By now, Glazer was becoming skeptical of the War on Poverty and of Washington-based reform efforts in general. As he would argue years later in his book The Limits of Social Policy, Great Society programs were not really the answer because "the breakdown of traditional modes of behavior is the chief cause of our social problems," and he did not think that breakdown could be addressed by government. Glazer's view was an example of the culture of poverty arguments that were gaining traction by the mid-1960s as explanations for social inequalities.
By 1964, Glazer was teaching at UC Berkeley and he bore witness to the Free Speech Movement that year. Despite his earlier experience as a student radical, Glazer was one of many professors who viewed the student protesters as extremists. Even in the late 1990s, Glazer continued to condemn the students' "enthusiastic and euphoric rejection of forms and norms," and in 2005, he pointed out that the revolts at Berkeley, Columbia University, and many other campuses were "a disorder that made no sense to those of us who had come from harder circumstances."
One leader of the Free Speech Movement, Jackie Goldberg, reflecting back on 1964 decried, years later, Glazer and his ilk for espousing "an armchair intellectual liberalism" and viewing "protesting" as nothing more than sending a letter to one's congressman.
As the Free Speech Movement raged in Berkeley, Glazer's friends from City College Daniel Bell and Irving Kristol were discussing founding a new journal, which would come to be called The Public Interest when it debuted in 1965. A conference essay by Glazer, "Paradoxes of American Poverty," would appear in the journal's first issue. In the summer of 1973, he succeeded Bell, becoming co-editor along with Kristol, a post which he held until 2003. When The Public Interest ceased publication in 2005, Glazer wrote a piece, acknowledging the rightward drift on the part of the journal over the years and the tendency that it had to publish far more conservative than liberal pieces, something that he saw "as a failing on our part."
In 1969, Glazer began a teaching career at Harvard after he had been awarded one of five positions created to focus on the problems of the cities.
Glazer continued to publish books on race and ethnicity throughout the 1980s and 1990s. We Are All Multiculturalists Now, published in 1997, perhaps created the biggest stir. In it, Glazer argued that multiculturalism was now the dominant ethic in public schools, and "assimilation" had become a dirty word.
For Glazer, it was a simple reality that could not be denied, but he remained deeply ambivalent about multiculturalism. He argued that it "is not a phase we can embrace wholeheartedly, and I hope my own sense of regret that we have come to this will not escape the reader."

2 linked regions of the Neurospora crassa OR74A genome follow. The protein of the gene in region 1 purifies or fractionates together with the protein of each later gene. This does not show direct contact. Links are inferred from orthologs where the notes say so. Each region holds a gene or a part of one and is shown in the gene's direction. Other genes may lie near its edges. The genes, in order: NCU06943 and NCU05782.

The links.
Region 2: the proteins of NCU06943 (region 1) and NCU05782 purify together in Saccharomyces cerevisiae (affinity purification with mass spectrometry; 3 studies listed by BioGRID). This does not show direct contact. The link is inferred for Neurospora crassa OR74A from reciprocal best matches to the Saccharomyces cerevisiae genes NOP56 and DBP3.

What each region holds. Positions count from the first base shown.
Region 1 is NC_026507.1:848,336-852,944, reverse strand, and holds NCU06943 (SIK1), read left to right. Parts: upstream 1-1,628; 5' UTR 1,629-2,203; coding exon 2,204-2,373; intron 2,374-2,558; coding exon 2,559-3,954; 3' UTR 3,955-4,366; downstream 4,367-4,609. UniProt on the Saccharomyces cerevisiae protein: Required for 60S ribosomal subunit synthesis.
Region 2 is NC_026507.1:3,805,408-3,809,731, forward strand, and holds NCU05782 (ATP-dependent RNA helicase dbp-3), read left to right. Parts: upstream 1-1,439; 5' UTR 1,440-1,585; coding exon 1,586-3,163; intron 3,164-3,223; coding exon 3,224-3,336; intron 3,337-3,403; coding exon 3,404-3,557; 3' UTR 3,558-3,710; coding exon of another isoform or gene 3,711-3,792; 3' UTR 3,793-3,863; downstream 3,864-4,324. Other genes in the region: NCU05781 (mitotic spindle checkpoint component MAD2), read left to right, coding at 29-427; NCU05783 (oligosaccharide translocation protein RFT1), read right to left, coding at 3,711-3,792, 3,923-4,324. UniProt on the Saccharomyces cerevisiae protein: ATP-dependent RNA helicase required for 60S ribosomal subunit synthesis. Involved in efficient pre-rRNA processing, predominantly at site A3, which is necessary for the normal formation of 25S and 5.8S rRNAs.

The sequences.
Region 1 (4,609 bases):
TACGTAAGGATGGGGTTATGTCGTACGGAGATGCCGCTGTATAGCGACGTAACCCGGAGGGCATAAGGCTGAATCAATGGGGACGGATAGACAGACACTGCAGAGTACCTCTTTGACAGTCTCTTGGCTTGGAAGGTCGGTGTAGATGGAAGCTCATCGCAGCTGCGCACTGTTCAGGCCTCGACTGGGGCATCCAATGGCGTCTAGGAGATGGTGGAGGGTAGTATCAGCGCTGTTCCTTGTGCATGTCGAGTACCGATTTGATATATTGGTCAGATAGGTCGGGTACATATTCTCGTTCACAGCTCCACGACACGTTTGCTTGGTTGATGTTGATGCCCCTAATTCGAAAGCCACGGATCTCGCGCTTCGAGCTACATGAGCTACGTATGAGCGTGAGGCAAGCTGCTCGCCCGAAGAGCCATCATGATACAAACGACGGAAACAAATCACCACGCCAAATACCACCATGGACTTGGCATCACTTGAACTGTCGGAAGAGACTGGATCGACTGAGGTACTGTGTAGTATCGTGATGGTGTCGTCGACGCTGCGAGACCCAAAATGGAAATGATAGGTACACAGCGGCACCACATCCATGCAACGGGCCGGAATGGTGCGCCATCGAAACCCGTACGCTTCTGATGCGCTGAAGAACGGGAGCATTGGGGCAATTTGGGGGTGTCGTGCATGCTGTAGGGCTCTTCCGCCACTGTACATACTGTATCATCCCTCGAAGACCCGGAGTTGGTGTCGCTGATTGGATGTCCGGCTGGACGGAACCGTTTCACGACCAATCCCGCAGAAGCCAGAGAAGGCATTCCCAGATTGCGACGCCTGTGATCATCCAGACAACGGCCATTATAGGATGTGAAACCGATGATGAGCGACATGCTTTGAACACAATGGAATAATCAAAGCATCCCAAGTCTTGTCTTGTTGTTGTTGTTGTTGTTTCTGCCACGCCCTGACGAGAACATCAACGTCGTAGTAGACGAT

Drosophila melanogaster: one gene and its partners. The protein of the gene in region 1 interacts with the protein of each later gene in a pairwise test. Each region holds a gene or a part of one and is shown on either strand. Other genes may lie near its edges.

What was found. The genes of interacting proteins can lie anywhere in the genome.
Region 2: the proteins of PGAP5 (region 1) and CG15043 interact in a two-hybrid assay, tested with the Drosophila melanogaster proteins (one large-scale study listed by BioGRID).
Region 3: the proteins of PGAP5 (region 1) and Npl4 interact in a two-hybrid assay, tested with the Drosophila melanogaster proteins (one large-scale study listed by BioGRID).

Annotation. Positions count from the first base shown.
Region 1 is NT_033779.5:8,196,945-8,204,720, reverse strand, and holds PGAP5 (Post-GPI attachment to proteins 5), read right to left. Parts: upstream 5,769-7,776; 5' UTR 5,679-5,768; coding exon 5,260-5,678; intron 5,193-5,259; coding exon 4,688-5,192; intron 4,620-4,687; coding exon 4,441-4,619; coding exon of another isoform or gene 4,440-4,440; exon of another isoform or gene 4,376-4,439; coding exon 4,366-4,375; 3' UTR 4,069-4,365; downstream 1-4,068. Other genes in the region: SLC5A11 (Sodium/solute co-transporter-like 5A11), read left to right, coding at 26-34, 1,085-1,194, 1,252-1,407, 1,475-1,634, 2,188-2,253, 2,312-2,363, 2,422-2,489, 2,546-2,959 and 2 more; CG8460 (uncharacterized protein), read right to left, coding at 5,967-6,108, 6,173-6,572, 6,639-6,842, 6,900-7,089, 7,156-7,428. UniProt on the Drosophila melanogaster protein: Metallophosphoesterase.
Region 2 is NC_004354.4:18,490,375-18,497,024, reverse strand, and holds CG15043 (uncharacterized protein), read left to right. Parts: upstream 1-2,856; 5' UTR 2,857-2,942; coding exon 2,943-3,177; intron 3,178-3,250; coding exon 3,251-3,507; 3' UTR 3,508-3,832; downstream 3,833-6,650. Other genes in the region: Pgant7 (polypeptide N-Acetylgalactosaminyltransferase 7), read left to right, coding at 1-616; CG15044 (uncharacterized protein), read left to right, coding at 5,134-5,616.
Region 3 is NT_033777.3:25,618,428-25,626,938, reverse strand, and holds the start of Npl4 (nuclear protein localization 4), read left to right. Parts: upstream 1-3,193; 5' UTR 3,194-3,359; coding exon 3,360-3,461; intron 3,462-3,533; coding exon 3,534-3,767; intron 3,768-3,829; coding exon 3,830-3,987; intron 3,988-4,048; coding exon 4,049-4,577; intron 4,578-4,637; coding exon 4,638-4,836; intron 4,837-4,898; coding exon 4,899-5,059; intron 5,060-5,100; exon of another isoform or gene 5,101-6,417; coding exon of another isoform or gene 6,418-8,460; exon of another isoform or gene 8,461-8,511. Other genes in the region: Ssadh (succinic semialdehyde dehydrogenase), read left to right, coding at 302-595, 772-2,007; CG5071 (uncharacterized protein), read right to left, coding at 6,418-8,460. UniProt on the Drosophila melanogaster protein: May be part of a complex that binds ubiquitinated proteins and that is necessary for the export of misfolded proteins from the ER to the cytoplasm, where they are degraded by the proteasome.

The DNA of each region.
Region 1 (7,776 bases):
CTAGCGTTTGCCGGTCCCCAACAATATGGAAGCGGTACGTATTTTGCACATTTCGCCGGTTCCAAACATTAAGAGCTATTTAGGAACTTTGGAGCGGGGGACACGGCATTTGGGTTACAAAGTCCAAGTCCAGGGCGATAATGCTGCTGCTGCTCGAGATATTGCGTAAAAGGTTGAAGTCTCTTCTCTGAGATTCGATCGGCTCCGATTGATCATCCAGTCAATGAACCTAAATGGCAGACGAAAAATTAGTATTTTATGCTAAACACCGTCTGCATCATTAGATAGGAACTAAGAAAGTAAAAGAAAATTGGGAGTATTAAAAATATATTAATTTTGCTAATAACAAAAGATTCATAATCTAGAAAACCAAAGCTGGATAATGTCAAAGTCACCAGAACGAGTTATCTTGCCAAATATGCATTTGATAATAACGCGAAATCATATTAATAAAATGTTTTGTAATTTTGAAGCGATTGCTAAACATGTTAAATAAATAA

Writing in what one commentator deemed a "rueful" tone, he suggested his earlier arguments regarding issues like affirmative action and the future prospects for African Americans were essentially wrong. The civil rights legislation of 1964 and 1965 did not allow blacks to fully integrate into American society, their situation was worse now than it had been 20 years before, and a multicultural curriculum in schools was essentially the result.
The book was criticized by conservatives, with Dinesh D'Souza accusing Glazer of "cowardice" in a review in The Weekly Standard, and a critique in National Review suggested Glazer was wrongly advocating for "resignation and accommodation" to multiculturalism, rather than the "forthright opposition in defense of our constitutional republic and its liberal-democratic virtues" that was needed. James Traub, on the other hand, argued, "Glazer is still the neoconservative who wrote The Limits of Social Policy," but his "own logic leaves him with nothing to offer—except the admittedly specious comforts of multiculturalism."
As the term "neoconservative" became common parlance during the administration of President George W. Bush, Glazer pointed out that it had been "hijacked" and now meant something quite different from what it once had. According to Glazer, "in its early application, in the 1970s, it referred to the growing caution and skepticism among a group of liberals about the effects of social programs. It was later applied to a vigorous and expansionist democracy-promoting military and foreign policy, especially in the wake of the dissolution of the Soviet Union."
In a 2003 letter to The New York Times Glazer argued that "there is very little connection between those called "neoconservatives" 30 years ago and neoconservatives today, who are defined entirely by their hard stance on foreign and military policy."
As of 2013, Glazer's most recent book is the 2007 publication From a Cause to a Style: Modernist Architecture’s Encounter With the American City, an essay collection "that traces the diminishment of Modernist architecture from a social revolution—which asserted that traditional architecture 'had come to an end'—down to a mere style, and one almost universally resented outside the profession."
Glazer has served on committees for the National Academy of Sciences and has received numerous grants and fellowships, including the Guggenheim Fellowship and the Fulbright Fellowship, throughout his career.